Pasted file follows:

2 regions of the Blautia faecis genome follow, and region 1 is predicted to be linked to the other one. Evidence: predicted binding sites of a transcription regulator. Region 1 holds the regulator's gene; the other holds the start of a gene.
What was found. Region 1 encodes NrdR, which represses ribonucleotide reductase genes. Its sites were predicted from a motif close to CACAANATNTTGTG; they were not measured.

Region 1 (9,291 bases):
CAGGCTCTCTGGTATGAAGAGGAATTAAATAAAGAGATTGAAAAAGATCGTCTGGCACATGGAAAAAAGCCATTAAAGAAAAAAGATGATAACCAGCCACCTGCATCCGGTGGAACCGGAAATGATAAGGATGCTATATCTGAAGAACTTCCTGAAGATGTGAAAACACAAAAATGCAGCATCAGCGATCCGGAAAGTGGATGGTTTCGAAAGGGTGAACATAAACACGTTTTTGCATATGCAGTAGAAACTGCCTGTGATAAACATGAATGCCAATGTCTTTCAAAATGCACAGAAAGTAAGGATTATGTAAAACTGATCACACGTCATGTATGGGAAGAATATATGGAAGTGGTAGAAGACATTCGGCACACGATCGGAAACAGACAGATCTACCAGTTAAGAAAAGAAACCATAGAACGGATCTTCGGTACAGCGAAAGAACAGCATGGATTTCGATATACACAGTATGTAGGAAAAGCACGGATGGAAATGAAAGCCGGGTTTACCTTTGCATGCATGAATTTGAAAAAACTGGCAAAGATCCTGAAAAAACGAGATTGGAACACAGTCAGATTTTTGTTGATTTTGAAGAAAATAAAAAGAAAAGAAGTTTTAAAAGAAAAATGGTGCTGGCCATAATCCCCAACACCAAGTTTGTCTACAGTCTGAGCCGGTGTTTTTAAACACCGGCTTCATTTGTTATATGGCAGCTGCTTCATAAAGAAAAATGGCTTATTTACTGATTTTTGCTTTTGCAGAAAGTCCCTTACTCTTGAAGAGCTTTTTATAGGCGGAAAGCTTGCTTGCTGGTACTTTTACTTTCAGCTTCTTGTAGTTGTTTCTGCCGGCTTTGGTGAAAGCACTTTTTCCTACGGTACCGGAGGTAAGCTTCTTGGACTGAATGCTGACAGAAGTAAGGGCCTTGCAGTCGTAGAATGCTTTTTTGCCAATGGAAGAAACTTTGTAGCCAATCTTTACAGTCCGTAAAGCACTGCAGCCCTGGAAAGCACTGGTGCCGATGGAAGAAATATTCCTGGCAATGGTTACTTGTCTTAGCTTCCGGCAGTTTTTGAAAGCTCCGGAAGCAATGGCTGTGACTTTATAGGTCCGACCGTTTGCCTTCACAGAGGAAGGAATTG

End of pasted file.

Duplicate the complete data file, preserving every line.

2 regions of the Blautia faecis genome follow, and region 1 is predicted to be linked to the other one. Evidence: predicted binding sites of a transcription regulator. Region 1 holds the regulator's gene; the other holds the start of a gene.
What was found. Region 1 encodes NrdR, which represses ribonucleotide reductase genes. Its sites were predicted from a motif close to CACAANATNTTGTG; they were not measured.

Region 1 (9,291 bases):
CAGGCTCTCTGGTATGAAGAGGAATTAAATAAAGAGATTGAAAAAGATCGTCTGGCACATGGAAAAAAGCCATTAAAGAAAAAAGATGATAACCAGCCACCTGCATCCGGTGGAACCGGAAATGATAAGGATGCTATATCTGAAGAACTTCCTGAAGATGTGAAAACACAAAAATGCAGCATCAGCGATCCGGAAAGTGGATGGTTTCGAAAGGGTGAACATAAACACGTTTTTGCATATGCAGTAGAAACTGCCTGTGATAAACATGAATGCCAATGTCTTTCAAAATGCACAGAAAGTAAGGATTATGTAAAACTGATCACACGTCATGTATGGGAAGAATATATGGAAGTGGTAGAAGACATTCGGCACACGATCGGAAACAGACAGATCTACCAGTTAAGAAAAGAAACCATAGAACGGATCTTCGGTACAGCGAAAGAACAGCATGGATTTCGATATACACAGTATGTAGGAAAAGCACGGATGGAAATGAAAGCCGGGTTTACCTTTGCATGCATGAATTTGAAAAAACTGGCAAAGATCCTGAAAAAACGAGATTGGAACACAGTCAGATTTTTGTTGATTTTGAAGAAAATAAAAAGAAAAGAAGTTTTAAAAGAAAAATGGTGCTGGCCATAATCCCCAACACCAAGTTTGTCTACAGTCTGAGCCGGTGTTTTTAAACACCGGCTTCATTTGTTATATGGCAGCTGCTTCATAAAGAAAAATGGCTTATTTACTGATTTTTGCTTTTGCAGAAAGTCCCTTACTCTTGAAGAGCTTTTTATAGGCGGAAAGCTTGCTTGCTGGTACTTTTACTTTCAGCTTCTTGTAGTTGTTTCTGCCGGCTTTGGTGAAAGCACTTTTTCCTACGGTACCGGAGGTAAGCTTCTTGGACTGAATGCTGACAGAAGTAAGGGCCTTGCAGTCGTAGAATGCTTTTTTGCCAATGGAAGAAACTTTGTAGCCAATCTTTACAGTCCGTAAAGCACTGCAGCCCTGGAAAGCACTGGTGCCGATGGAAGAAATATTCCTGGCAATGGTTACTTGTCTTAGCTTCCGGCAGTTTTTGAAAGCTCCGGAAGCAATGGCTGTGACTTTATAGGTCCGACCGTTTGCCTTCACAGAGGAAGGAATTG